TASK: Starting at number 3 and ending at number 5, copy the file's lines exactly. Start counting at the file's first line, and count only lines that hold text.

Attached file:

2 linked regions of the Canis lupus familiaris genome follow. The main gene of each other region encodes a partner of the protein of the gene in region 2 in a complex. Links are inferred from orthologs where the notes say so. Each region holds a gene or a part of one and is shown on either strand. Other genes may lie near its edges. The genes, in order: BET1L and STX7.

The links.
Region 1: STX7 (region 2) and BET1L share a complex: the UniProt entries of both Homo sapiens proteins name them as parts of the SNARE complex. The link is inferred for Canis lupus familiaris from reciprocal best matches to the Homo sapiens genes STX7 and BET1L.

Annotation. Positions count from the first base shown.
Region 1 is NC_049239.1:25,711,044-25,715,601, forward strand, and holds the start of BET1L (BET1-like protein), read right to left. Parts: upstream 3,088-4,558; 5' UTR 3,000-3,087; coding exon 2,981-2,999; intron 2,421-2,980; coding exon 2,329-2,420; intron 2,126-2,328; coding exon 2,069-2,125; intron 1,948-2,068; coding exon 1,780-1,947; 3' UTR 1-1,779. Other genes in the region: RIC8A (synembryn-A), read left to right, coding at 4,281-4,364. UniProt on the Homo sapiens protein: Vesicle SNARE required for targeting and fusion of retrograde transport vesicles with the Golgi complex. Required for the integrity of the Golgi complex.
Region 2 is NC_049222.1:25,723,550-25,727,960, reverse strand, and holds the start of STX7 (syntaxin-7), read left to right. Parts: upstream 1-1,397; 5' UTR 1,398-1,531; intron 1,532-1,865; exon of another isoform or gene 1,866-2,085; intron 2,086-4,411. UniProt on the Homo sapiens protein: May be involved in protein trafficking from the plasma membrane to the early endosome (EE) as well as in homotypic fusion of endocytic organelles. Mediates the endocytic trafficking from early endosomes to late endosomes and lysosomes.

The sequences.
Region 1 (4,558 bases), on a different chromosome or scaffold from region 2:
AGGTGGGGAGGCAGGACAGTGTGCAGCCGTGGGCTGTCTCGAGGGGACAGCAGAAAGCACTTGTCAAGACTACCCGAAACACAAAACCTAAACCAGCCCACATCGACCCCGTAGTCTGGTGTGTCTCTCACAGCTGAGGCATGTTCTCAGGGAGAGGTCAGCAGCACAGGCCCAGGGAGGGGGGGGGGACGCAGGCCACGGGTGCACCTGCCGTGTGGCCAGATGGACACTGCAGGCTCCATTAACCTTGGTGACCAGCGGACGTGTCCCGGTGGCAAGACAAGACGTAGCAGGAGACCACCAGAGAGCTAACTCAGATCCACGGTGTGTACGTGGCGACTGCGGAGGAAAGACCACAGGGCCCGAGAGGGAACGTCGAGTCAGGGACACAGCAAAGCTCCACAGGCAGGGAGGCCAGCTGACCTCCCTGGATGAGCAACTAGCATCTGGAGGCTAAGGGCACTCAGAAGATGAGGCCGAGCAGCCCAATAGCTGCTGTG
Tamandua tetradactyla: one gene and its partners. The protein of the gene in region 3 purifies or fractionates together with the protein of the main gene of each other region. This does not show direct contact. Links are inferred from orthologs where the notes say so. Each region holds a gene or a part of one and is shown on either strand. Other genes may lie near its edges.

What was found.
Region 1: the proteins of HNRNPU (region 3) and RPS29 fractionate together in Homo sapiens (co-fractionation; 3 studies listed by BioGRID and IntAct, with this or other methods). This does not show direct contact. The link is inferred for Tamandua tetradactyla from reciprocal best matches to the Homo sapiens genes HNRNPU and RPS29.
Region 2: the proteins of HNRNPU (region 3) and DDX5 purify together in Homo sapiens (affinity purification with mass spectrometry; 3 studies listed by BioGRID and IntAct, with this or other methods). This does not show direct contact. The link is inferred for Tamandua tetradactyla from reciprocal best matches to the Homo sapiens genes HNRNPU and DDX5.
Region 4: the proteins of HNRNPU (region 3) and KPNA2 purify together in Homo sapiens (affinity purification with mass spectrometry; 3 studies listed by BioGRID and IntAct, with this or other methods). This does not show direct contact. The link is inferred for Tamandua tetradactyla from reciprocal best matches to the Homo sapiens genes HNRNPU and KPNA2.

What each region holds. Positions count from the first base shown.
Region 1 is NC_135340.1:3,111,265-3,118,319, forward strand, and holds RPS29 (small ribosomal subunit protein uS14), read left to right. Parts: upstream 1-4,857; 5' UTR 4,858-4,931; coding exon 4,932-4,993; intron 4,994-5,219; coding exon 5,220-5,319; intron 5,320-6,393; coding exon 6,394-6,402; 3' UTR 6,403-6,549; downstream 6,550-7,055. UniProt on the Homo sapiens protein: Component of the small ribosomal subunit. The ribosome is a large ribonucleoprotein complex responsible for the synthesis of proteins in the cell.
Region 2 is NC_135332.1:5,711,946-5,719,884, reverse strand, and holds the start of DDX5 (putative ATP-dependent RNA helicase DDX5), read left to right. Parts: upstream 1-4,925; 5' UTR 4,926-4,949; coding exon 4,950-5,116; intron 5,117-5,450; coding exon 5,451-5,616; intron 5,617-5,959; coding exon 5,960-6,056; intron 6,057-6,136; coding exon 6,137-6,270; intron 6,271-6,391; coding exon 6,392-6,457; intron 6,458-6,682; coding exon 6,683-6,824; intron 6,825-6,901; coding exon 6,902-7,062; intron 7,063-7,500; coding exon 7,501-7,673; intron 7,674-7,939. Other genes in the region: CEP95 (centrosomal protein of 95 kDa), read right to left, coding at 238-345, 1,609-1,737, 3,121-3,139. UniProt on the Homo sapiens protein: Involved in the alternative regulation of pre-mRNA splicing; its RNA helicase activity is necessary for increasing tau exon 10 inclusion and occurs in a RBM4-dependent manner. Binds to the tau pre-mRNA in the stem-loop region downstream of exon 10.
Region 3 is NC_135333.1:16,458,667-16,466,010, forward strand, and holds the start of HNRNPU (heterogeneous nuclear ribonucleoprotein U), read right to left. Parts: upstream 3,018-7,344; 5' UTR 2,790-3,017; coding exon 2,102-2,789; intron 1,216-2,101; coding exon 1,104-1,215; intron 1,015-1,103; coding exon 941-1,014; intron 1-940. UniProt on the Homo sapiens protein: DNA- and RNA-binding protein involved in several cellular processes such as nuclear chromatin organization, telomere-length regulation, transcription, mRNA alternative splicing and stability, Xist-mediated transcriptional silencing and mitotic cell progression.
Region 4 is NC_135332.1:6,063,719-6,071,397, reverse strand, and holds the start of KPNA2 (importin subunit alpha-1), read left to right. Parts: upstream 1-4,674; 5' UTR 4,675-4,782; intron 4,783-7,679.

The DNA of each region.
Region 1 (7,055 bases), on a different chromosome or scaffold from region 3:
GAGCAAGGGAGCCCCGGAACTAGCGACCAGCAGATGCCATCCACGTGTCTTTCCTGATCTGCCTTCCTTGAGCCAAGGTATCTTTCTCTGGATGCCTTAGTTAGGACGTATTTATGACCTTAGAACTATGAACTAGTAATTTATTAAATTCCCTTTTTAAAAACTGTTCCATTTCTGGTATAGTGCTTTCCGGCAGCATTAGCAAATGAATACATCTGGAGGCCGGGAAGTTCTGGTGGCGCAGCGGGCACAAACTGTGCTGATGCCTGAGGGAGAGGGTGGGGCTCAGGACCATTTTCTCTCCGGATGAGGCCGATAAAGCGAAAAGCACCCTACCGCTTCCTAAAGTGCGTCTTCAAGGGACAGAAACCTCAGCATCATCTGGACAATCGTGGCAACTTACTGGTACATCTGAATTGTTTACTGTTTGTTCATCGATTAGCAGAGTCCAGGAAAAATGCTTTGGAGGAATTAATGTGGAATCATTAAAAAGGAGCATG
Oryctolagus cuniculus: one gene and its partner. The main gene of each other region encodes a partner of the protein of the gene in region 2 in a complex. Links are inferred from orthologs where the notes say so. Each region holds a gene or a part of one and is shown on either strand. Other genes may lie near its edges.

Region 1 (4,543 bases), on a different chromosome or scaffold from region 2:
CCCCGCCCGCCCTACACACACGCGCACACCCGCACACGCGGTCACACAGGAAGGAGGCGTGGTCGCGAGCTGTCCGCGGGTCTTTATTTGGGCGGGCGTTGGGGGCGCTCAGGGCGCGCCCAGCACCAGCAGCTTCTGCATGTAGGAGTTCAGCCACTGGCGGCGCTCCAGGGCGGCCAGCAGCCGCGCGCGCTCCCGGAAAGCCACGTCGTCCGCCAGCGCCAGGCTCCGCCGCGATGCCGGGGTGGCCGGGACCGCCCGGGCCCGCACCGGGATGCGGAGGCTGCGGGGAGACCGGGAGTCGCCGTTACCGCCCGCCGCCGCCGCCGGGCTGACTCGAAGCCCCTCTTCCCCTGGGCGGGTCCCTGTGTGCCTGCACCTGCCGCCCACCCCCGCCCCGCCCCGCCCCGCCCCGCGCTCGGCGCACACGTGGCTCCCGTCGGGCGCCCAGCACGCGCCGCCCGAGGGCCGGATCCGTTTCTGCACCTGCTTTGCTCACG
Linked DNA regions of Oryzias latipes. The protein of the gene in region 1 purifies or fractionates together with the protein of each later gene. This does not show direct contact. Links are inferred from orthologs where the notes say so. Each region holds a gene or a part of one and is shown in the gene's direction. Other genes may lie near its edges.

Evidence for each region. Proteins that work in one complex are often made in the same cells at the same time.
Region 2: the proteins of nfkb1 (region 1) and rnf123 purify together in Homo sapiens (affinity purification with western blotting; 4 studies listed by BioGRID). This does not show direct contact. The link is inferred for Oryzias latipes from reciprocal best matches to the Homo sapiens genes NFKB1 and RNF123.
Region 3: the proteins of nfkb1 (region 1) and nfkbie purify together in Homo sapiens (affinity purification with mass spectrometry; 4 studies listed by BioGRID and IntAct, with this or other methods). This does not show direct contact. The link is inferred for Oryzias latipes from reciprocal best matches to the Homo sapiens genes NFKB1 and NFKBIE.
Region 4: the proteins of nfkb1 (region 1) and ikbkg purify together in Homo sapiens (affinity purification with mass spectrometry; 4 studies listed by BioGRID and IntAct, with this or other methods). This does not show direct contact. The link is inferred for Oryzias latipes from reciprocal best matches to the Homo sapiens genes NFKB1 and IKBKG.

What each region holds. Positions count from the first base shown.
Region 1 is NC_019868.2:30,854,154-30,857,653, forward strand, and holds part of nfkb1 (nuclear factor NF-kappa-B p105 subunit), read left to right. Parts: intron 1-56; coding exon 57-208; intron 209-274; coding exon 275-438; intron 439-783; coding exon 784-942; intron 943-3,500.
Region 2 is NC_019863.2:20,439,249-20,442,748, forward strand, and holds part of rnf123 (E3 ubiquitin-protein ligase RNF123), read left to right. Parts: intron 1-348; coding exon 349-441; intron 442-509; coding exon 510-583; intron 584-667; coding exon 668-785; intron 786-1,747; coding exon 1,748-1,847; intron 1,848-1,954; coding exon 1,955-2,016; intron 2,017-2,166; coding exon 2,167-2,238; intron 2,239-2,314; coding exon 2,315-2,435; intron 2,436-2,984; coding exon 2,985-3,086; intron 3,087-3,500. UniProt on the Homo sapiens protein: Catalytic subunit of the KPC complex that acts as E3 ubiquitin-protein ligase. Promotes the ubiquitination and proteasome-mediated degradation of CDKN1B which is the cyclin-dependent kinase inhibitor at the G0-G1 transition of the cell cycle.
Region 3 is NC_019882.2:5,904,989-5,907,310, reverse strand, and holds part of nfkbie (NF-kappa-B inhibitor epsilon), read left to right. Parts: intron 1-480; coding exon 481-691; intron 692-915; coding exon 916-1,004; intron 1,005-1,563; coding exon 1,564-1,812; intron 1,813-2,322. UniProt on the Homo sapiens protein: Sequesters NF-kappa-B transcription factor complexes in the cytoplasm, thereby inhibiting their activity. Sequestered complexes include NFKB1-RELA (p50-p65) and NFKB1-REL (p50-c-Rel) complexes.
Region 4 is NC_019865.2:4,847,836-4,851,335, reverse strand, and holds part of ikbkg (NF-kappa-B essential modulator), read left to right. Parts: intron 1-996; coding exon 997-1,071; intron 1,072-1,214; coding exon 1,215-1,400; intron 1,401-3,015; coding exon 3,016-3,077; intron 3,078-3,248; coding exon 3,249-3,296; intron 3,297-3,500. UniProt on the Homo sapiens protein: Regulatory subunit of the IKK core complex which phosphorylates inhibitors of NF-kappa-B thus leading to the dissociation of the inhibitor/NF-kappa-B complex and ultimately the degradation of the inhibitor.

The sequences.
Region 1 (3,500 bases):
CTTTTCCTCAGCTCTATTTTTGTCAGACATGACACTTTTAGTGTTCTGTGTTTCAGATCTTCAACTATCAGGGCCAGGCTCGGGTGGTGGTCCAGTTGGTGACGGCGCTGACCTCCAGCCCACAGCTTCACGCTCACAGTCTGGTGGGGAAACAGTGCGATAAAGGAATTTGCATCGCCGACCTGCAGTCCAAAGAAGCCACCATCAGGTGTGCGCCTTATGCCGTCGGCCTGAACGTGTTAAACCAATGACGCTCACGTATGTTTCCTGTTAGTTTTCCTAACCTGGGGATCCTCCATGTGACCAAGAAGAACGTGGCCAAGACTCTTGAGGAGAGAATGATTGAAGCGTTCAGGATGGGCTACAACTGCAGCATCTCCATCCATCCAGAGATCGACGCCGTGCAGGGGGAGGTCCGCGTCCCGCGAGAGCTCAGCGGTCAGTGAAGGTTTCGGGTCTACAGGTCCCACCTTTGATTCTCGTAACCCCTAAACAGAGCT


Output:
Region 1: STX7 (region 2) and BET1L share a complex: the UniProt entries of both Homo sapiens proteins name them as parts of the SNARE complex. The link is inferred for Canis lupus familiaris from reciprocal best matches to the Homo sapiens genes STX7 and BET1L.

Annotation. Positions count from the first base shown.
Region 1 is NC_049239.1:25,711,044-25,715,601, forward strand, and holds the start of BET1L (BET1-like protein), read right to left. Parts: upstream 3,088-4,558; 5' UTR 3,000-3,087; coding exon 2,981-2,999; intron 2,421-2,980; coding exon 2,329-2,420; intron 2,126-2,328; coding exon 2,069-2,125; intron 1,948-2,068; coding exon 1,780-1,947; 3' UTR 1-1,779. Other genes in the region: RIC8A (synembryn-A), read left to right, coding at 4,281-4,364. UniProt on the Homo sapiens protein: Vesicle SNARE required for targeting and fusion of retrograde transport vesicles with the Golgi complex. Required for the integrity of the Golgi complex.